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Eagle Bancorp: Banking on Washington D.C.

07/31/2019 5:00 am EST

Focus: FINANCIALS

Douglas Gerlach

President, ICLUBcentral, Inc.

Eagle Bancorp (EGBN) is a small bank narrowly focused on Washington, D.C. and its suburbs, one of the most stable, growing markets in the U.S. Eagle is a traditional community bank operating 20 branches, notes Doug Gerlach, small cap expert and editor of Investor Advisory Service.

Its total assets are $8.5 billion, which places Eagle outside of the top 100 banks in the country. We attribute much of its success to the combined impact of three favorable factors: its modest size, the economic resilience of its D.C. market, and the retention of all profits for reinvestment.

Its return on equity is already a couple percentage points higher than other well-run banks, and it should be able to attain solid growth simply by reinvesting profits. One recent change from its historical pattern is the initiation of a dividend equal to about 20% of profits.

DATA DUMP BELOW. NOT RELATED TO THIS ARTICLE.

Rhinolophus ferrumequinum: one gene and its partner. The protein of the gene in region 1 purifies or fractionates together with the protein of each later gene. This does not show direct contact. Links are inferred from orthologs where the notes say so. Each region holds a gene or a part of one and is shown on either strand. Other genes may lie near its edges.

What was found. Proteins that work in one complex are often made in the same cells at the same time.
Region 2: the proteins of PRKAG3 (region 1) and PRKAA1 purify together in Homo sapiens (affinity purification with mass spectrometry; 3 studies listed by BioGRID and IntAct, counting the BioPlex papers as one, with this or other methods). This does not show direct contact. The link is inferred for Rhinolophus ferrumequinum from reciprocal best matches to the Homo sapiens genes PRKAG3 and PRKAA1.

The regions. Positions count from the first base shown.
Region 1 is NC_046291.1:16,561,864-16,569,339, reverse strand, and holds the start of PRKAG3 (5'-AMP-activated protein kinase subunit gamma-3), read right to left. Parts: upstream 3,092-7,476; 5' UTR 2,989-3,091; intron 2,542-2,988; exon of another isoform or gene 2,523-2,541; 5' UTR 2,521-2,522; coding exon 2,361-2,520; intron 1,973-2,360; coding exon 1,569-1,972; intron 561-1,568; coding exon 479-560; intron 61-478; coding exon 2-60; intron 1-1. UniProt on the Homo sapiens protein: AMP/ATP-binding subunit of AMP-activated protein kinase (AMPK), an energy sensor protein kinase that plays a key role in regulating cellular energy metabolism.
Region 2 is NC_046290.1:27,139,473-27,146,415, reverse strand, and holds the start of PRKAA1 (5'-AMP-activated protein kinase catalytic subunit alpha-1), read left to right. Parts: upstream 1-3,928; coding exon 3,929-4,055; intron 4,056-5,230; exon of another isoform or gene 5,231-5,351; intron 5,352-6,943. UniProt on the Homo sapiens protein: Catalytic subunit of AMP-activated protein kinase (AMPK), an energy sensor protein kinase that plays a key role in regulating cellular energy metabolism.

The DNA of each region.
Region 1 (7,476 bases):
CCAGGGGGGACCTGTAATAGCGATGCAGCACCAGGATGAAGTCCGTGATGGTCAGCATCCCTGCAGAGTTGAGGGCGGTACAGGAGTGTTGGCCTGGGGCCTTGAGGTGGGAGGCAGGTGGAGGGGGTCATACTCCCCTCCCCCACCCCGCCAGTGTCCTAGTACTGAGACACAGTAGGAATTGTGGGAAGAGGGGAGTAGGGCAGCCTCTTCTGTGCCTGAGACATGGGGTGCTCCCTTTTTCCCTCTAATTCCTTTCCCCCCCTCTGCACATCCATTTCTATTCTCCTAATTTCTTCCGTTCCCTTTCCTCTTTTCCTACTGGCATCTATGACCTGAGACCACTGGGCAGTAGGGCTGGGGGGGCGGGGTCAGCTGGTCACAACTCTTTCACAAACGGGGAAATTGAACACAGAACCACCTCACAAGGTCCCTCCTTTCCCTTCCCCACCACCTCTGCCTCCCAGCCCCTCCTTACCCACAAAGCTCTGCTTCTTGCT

Meanwhile, its founding CEO, Ron Paul, retired on March 21 due to “serious health developments.” Eagle’s Chief Operating Officer, Susan Riel, took over as interim CEO before being named permanent CEO in May. Ms. Riel has been a senior executive at Eagle since its founding.

Eagle tends to sell a high proportion of its residential mortgage originations. This fits well into its general philosophy of matching its assets (loans and investments) with liabilities (deposits).

About 75% of Eagle’s loan portfolio consists of commercial real estate. This is a very high proportion. It is of particular comfort that this property is largely, but not exclusively, located in the stable Washington, D.C. area. Eagle does a good job keeping expenses low.

The pending merger of two large banks will leave Eagle as the eighth largest bank in the region despite capturing just 3% of deposits in the metro D.C. market. This suggests plenty of remaining growth potential.

Eagle’s results for the first quarter of 2019 weren’t as clean as in the past. Higher loan losses and costs related to the CEO transition brought an end to Eagle’s long string of quarterly profit growth. Excluding nonrecurring CEO transition costs, EPS would have risen 7% on 8% revenue growth.

Growth in its D.C. footprint and Eagle’s strong return on equity should allow the company to improve on its first quarter results. We lowered our previous expectation of 13% growth to 10% based primarily on the initiation of a dividend which will reduce growth from reinvestment of retained earnings.

Five years of 10% growth could lead to EPS as high as $7.23. A repeat of the average high P/E ratio of 16.5 could produce a share price of $119. The potential annual return over the next 5 years is 17%.

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